Geophysicists study the structure and composition of zones below the surface of the earth by taking measurements using seismic, gravity, magnetic and electrical data collection methods.
To become a geophysicist you usually have to complete a degree in science with a major in geophysics, geoscience or a combination of geology and physics, preferably at honours level. To get into these courses you usually need to gain your Senior Secondary Certificate of Education. Prerequisite subjects, or assumed knowledge, in one or more of English, mathematics, chemistry, physics and biology are normally required. A number of universities in Australia offer degrees in these areas. Universities have different prerequisites and some have flexible entry requirements. Contact the institutions you are interested in for more information. For full details, refer to the entries on the website at www.goodcareersguide.com.au or university handbooks.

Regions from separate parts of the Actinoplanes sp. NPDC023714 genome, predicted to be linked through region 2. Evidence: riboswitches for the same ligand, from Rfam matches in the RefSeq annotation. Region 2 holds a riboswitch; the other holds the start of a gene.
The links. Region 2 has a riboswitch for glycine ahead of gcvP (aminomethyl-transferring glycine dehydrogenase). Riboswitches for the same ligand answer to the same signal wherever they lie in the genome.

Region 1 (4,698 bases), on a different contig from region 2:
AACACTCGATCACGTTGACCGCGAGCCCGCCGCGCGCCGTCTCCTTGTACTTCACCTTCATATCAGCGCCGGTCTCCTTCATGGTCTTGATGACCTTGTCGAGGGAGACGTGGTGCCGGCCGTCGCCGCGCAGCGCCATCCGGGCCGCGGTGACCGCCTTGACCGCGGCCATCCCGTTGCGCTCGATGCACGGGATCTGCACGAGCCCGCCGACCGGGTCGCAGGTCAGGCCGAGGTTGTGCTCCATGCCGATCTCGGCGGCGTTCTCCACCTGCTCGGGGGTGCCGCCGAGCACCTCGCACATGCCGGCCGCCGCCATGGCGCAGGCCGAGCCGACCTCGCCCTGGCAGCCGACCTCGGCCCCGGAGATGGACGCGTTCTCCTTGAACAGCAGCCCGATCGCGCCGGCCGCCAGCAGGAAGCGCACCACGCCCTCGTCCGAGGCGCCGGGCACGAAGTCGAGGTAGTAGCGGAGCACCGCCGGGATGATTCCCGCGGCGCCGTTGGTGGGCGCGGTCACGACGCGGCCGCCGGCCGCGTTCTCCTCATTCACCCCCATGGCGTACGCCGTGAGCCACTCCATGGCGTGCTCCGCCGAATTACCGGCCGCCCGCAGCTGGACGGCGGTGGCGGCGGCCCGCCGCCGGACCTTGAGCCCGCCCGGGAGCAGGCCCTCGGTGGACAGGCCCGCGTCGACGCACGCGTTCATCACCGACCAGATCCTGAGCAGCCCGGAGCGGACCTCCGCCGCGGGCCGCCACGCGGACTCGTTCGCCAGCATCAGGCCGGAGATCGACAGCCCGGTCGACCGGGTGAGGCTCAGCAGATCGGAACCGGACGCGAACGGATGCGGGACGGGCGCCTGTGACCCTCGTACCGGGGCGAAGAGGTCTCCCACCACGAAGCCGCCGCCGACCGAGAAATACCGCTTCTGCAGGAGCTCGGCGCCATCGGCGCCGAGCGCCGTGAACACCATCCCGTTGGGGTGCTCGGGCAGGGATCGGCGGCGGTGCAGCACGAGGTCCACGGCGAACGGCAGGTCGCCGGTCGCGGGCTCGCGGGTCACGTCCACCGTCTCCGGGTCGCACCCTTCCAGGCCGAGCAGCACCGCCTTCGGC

Geophysicists may perform the following tasks:
Geophysicists often work as part of a team of geoscientists. Some carry out fieldwork, which may involve a lot of travel, often to remote areas.
Most geophysicists are exploration geophysicists, employed by oil and mineral exploration companies. They are also employed by data processing centres, computer software development companies, environmental groups, state government geological survey teams, the Australian Geological Survey Organisation, the Australian Bureau of Mineral Resources, the Commonwealth Scientific and Industrial Research Organisation (CSIRO) and universities. There are some opportunities for self-employment as geophysical consultants. Because the skills of geophysicists can be applied in other areas, alternative employment is available when activity in the mineral or petroleum industries declines.